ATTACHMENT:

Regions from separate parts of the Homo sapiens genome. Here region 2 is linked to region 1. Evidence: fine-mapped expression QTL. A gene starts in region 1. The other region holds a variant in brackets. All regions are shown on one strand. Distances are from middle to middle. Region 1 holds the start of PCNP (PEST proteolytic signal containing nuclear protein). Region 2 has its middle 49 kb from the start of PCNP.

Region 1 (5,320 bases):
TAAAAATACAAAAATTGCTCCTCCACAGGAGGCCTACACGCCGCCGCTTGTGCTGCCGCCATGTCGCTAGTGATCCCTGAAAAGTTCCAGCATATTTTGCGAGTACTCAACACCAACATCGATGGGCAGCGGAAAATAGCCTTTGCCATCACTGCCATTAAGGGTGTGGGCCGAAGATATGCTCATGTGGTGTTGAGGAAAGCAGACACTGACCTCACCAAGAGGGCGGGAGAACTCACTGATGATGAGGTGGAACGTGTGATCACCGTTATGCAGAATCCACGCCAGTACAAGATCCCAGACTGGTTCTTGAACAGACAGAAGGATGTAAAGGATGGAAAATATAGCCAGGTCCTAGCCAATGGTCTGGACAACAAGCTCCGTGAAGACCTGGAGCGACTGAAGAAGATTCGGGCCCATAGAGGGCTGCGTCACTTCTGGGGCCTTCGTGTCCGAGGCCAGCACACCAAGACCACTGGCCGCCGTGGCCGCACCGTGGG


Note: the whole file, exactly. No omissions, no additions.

Regions from separate parts of the Homo sapiens genome. Here region 2 is linked to region 1. Evidence: fine-mapped expression QTL. A gene starts in region 1. The other region holds a variant in brackets. All regions are shown on one strand. Distances are from middle to middle. Region 1 holds the start of PCNP (PEST proteolytic signal containing nuclear protein). Region 2 has its middle 49 kb from the start of PCNP.

Region 1 (5,320 bases):
TAAAAATACAAAAATTGCTCCTCCACAGGAGGCCTACACGCCGCCGCTTGTGCTGCCGCCATGTCGCTAGTGATCCCTGAAAAGTTCCAGCATATTTTGCGAGTACTCAACACCAACATCGATGGGCAGCGGAAAATAGCCTTTGCCATCACTGCCATTAAGGGTGTGGGCCGAAGATATGCTCATGTGGTGTTGAGGAAAGCAGACACTGACCTCACCAAGAGGGCGGGAGAACTCACTGATGATGAGGTGGAACGTGTGATCACCGTTATGCAGAATCCACGCCAGTACAAGATCCCAGACTGGTTCTTGAACAGACAGAAGGATGTAAAGGATGGAAAATATAGCCAGGTCCTAGCCAATGGTCTGGACAACAAGCTCCGTGAAGACCTGGAGCGACTGAAGAAGATTCGGGCCCATAGAGGGCTGCGTCACTTCTGGGGCCTTCGTGTCCGAGGCCAGCACACCAAGACCACTGGCCGCCGTGGCCGCACCGTGGG